2019AfricaAnimalsLandscapesSouth AfricaSwaziland

Through colorful Swaziland to the wildlife of Khwa-Zulu Natal

Swaziland or Eswatini – as the king renamed his country for the fiftieth anniversary of independence recently – surprises us. The small country, which is still one of the very few absolute monarchies in this world, has long been considered very backward looking and been captured in its traditions. Since the king has declared his goal of attaining “first world” status by 2022, much has changed. Tourism plays a big role (on the border we get a tourist brochure for the first time on our trip around the world) and everywhere investments in infrastructure is taking place. The cars are mostly new and upper-class… you can tell that the small country is booming. It will be interesting to see how far the traditions can be preserved going forward – these are an important factor in the tourism business. In our three-day transit from north to south we visit great waterfalls, a traditional Swasi-Village and the world’s largest monolith besides Ayers Rock in Australia – Sibebe Rock.

Quickly we are back in South Africa and spend relaxing days with beautiful wildlife viewing in great nature in the Ndumo and Tembe Elephant Park. Both parks are pleasantly untouristic (there are also lonely parks in South Africa …) and right on the border with Mozambique. Poaching is a big problem, but also the surrounding villages on the South African side like to poach an Impala or Nyala in the NP to satisfy their hunger.

Then we continue via Kosi Bay along the so-called “Elephant Coast” south to the St. Lucia Wetlands Park. Here we see well-known big game such as hippos, rhinos, buffalos etc. in a completely new, green and blooming environment – another experience compared to the typical African dry bush we have experienced so far. In addition, the summer comes slowly and announces a bit of rain – the first we have for over 4 months.

Unfortunately, we have to make an unplanned detour of 500 km to Durban as Shujaa’s starter batteries went down again – after a three-month holding period. We are now driving with the fourth set of starter batteries in Africa in just over four months …. more than an annoying and above all an expensive endeavor, because the guarantee of the last batteries bought in Namibia does not really help us here in South Africa. Renewed extensive tests of battery charging voltage, quiescent current, voltage drop at start-up do not result in any problem on behalf of our MAN truck, and our friends of the Dakar Rallye service team at home in Germany also have no explanation. In this respect, the old issue of quality or age of new starter batteries in southern Africa remains the only explanation.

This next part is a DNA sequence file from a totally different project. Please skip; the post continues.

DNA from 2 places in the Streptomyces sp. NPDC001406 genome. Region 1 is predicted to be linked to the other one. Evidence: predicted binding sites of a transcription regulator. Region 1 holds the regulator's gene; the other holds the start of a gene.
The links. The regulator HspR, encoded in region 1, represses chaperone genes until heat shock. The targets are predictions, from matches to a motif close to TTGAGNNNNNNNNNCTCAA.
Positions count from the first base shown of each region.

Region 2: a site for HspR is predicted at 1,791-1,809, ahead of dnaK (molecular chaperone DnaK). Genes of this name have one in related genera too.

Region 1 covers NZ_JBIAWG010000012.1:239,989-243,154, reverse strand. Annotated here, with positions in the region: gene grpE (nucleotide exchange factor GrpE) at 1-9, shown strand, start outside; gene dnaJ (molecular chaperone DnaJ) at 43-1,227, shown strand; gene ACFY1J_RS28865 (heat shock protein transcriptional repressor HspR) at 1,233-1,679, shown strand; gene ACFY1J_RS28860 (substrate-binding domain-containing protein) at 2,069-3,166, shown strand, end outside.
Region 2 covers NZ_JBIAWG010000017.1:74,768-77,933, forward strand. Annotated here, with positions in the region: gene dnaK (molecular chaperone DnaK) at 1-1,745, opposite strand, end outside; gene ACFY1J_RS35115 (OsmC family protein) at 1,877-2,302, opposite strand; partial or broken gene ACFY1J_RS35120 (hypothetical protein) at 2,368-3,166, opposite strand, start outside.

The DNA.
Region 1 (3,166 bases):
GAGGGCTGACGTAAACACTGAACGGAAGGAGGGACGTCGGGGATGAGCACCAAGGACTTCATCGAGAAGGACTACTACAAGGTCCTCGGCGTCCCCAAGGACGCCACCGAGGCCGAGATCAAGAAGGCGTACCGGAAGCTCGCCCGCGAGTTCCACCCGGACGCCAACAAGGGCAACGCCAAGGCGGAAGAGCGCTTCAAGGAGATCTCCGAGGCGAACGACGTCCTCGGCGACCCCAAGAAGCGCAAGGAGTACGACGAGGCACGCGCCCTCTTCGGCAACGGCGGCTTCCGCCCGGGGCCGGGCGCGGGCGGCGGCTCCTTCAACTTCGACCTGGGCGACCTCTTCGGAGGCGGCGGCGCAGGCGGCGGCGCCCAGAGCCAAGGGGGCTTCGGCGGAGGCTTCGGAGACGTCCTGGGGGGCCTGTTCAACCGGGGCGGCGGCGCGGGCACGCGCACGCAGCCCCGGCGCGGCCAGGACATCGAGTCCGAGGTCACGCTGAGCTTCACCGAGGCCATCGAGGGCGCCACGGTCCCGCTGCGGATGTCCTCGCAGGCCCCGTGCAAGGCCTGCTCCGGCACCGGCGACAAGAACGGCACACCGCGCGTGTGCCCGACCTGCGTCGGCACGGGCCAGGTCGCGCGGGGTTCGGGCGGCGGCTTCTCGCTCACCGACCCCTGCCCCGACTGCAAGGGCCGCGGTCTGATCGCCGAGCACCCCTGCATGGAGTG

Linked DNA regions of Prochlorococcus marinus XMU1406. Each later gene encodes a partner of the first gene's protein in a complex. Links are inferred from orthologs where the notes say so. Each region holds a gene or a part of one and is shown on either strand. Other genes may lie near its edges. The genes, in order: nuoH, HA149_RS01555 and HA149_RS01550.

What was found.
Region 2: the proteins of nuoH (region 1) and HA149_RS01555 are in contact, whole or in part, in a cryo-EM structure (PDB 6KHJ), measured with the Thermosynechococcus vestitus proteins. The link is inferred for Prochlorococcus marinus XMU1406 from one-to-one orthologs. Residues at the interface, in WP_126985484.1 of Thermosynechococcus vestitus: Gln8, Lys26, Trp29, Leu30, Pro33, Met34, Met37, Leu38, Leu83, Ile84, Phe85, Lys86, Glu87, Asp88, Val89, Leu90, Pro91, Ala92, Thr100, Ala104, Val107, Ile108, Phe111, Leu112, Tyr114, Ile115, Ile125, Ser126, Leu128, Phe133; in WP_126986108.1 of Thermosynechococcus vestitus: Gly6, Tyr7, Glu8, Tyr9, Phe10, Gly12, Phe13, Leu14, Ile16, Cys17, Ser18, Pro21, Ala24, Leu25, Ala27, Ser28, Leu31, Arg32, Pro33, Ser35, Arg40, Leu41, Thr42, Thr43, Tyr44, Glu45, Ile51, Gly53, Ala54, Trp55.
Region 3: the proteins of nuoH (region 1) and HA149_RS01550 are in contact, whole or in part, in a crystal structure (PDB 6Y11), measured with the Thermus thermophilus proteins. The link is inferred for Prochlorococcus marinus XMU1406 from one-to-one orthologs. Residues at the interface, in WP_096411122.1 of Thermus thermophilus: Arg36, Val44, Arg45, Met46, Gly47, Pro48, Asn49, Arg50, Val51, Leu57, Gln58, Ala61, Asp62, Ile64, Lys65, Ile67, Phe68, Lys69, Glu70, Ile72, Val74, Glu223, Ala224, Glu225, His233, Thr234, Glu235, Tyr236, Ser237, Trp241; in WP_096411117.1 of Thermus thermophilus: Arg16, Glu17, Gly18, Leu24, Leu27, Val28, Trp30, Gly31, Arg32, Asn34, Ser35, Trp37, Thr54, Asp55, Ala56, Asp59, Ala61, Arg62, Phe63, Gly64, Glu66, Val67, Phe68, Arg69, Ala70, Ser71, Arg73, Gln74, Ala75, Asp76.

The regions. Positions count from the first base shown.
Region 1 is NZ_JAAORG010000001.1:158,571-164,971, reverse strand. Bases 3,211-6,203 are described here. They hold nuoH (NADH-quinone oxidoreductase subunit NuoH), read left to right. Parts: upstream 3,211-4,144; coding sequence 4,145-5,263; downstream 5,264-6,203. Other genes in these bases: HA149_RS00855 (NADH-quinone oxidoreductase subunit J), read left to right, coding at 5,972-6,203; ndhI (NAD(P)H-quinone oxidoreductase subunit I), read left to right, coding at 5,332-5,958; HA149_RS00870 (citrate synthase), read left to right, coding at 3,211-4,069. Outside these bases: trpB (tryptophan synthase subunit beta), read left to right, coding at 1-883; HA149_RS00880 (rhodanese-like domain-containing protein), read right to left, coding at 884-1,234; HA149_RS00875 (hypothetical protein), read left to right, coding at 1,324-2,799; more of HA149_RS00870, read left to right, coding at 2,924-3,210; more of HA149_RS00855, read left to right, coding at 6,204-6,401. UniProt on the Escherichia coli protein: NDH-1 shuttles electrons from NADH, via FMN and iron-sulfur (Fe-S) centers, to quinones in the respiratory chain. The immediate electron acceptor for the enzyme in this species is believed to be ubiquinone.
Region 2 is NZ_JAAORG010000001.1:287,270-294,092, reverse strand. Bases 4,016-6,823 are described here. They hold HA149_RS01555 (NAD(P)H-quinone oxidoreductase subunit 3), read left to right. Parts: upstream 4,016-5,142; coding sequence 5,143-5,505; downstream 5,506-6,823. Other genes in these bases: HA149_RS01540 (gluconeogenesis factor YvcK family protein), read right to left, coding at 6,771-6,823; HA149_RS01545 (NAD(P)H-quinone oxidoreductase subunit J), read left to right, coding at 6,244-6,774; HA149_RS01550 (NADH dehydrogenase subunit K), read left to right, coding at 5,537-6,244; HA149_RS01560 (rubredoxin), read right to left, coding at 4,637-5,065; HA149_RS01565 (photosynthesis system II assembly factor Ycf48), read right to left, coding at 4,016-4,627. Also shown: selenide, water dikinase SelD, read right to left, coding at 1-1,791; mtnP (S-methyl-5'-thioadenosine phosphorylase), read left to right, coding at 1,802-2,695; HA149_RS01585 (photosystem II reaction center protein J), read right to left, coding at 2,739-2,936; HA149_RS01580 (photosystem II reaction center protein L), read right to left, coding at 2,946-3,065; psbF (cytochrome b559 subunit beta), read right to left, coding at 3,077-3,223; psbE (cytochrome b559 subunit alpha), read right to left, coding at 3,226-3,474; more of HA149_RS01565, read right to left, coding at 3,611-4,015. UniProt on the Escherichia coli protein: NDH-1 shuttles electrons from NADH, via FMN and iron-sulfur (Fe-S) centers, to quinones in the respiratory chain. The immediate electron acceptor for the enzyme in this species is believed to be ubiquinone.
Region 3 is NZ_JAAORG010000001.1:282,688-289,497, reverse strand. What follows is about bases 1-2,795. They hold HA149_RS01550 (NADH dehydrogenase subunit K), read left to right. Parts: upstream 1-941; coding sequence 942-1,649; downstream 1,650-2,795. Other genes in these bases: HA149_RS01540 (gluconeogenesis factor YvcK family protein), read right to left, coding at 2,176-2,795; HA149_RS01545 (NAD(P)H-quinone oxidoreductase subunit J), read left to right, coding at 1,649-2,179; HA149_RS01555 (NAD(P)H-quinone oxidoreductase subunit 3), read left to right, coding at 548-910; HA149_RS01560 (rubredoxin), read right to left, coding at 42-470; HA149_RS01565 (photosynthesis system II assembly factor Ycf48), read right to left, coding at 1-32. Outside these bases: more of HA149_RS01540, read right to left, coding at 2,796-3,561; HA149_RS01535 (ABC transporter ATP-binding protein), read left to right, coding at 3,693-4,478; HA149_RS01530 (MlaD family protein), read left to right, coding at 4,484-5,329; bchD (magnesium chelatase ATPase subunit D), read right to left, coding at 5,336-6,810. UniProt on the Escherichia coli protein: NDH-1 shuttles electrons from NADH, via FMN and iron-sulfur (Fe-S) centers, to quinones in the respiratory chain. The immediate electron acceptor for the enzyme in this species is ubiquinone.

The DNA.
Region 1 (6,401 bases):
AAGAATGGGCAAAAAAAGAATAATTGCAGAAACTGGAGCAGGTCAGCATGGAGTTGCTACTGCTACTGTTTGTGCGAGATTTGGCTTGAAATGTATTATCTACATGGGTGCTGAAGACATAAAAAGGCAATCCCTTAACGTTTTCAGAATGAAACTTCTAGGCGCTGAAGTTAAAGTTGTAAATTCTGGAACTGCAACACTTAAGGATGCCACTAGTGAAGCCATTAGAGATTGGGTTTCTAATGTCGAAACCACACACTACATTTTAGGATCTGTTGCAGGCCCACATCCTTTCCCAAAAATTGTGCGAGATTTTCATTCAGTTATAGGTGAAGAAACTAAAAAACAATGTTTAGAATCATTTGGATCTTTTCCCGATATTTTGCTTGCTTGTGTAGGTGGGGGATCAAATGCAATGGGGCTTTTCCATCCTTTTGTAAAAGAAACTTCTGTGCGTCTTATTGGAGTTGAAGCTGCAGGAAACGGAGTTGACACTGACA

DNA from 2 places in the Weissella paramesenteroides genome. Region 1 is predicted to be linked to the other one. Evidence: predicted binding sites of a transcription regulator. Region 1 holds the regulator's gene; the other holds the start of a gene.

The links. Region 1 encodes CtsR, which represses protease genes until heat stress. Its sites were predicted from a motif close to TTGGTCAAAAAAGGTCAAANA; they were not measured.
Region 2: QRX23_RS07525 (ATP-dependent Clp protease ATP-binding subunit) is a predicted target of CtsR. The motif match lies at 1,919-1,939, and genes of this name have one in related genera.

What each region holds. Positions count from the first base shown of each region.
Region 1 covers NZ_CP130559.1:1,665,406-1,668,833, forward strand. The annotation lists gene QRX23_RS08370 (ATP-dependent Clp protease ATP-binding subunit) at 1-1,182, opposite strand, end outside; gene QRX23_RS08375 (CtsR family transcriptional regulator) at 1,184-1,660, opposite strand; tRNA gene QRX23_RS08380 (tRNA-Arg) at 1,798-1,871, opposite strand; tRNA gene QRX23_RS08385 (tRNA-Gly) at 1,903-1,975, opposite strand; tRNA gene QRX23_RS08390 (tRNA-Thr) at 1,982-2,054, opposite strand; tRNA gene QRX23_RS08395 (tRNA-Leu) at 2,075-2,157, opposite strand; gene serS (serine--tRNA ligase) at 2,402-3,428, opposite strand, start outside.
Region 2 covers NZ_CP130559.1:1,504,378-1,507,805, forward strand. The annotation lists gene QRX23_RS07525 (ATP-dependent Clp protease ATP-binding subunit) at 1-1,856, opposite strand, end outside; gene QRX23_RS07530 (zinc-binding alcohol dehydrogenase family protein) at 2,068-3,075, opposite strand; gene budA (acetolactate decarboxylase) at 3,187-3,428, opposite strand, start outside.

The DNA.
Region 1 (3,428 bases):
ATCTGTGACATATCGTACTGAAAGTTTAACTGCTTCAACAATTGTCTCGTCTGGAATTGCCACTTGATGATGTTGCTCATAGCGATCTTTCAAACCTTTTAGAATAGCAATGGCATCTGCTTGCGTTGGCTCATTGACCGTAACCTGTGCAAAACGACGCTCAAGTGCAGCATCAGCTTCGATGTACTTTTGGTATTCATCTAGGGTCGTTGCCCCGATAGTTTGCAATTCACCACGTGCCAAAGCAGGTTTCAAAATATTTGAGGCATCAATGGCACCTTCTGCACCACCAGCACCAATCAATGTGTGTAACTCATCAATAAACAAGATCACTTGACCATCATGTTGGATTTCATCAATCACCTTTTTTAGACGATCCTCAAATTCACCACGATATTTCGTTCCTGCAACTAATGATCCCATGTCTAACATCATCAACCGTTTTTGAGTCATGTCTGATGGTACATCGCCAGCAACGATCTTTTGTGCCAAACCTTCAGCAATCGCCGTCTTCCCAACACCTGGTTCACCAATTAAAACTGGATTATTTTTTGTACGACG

In addition, I am plagued by the African tick-bite fever, which I probably got at a bushwalk. We never found the tick, but Karin’s meticulous internet research leaves no doubt. So, I strike around with fever, body aches, etc. Fortunately, the right antibiotic is present in our extensive board pharmacy, but it does not really add to my mood. After a few days I feel better again.

The visit of the well-known Hluhuluwe-Umfolozi N.P and the private animal reserve Thula-Thula, with the elephant known from the book “The Elephant Whisperer” (see also our blog), compensate us again with great animal experiences. Unfortunately, this is also how we get to know the massive threat of poaching. Of course, we kept hearing about it and are being kept informed by guides, but we did not realize it had such huge dimensions. At Thula-Thula, we spot signs on the gate to stop the poachers from killing rhinos, because the rhinos’ horns are injected with a colored poison. However, we read in the follow-up book “An Elephant in my Kitchen” that this method was short-lived and the poachers did not care. A kilo of rhinos’ horn is worth $ 90,000. So, it’s no wonder that this is the scene of a whole industry that savagely and brutally slaughters the poor animals and partly separates the living body from the horns and leaves huge holes. Today, the horns of Rhinos are pre-sawn in the private reserves to protect the animals, but this must be done every three years because they regrow. And it continues even with Hippoteeth … Thula-Thula, for example, has now set up a whole army to protect their animals, so bad is the situation. And we are talking about South Africa – one of the most sophisticated countries in whole Africa.

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